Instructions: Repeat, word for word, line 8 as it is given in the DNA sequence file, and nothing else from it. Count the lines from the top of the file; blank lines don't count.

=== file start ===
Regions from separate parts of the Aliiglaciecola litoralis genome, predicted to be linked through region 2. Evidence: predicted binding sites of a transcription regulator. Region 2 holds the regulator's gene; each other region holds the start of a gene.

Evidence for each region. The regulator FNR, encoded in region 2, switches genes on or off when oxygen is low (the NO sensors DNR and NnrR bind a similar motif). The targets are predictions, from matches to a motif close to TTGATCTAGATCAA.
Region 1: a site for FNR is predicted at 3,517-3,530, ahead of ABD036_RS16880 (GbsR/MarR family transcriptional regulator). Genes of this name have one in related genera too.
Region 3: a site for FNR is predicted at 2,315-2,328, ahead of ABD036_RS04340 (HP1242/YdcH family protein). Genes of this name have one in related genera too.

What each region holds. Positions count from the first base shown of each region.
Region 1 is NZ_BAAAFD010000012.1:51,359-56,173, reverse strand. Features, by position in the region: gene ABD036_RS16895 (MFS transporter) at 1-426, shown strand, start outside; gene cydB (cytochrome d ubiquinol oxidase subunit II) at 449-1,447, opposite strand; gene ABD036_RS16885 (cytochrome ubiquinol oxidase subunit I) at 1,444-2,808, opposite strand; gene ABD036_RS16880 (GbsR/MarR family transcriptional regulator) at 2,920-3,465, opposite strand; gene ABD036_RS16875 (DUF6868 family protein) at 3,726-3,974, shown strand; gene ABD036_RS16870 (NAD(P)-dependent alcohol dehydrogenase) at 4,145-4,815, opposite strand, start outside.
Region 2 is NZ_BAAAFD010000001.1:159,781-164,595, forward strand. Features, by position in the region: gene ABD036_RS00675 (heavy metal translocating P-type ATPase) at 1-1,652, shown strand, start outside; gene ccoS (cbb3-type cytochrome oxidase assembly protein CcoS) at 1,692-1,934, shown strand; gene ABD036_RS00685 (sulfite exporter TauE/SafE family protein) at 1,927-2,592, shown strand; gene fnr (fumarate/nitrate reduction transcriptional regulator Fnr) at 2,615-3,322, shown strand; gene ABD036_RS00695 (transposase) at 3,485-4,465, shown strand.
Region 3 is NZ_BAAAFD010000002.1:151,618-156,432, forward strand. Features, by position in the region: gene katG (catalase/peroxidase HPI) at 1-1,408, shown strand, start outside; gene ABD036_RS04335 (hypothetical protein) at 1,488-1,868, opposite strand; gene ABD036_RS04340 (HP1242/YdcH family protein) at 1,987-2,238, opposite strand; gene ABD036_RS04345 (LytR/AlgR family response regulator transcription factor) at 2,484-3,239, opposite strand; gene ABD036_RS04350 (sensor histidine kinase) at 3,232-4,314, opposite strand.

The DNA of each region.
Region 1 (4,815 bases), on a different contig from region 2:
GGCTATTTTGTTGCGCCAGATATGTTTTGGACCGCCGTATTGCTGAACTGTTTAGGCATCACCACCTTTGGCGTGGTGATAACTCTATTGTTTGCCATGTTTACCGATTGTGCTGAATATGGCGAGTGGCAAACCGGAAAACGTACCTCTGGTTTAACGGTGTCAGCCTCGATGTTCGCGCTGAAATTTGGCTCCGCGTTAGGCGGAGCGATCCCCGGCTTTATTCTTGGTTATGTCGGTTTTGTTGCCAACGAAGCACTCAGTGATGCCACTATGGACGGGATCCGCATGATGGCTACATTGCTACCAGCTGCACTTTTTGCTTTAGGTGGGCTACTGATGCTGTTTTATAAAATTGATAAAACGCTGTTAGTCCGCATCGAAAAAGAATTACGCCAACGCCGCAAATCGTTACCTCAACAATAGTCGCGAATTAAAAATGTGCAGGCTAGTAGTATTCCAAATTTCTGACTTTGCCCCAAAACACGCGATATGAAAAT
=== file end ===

Region 3 is NZ_BAAAFD010000002.1:151,618-156,432, forward strand. Features, by position in the region: gene katG (catalase/peroxidase HPI) at 1-1,408, shown strand, start outside; gene ABD036_RS04335 (hypothetical protein) at 1,488-1,868, opposite strand; gene ABD036_RS04340 (HP1242/YdcH family protein) at 1,987-2,238, opposite strand; gene ABD036_RS04345 (LytR/AlgR family response regulator transcription factor) at 2,484-3,239, opposite strand; gene ABD036_RS04350 (sensor histidine kinase) at 3,232-4,314, opposite strand.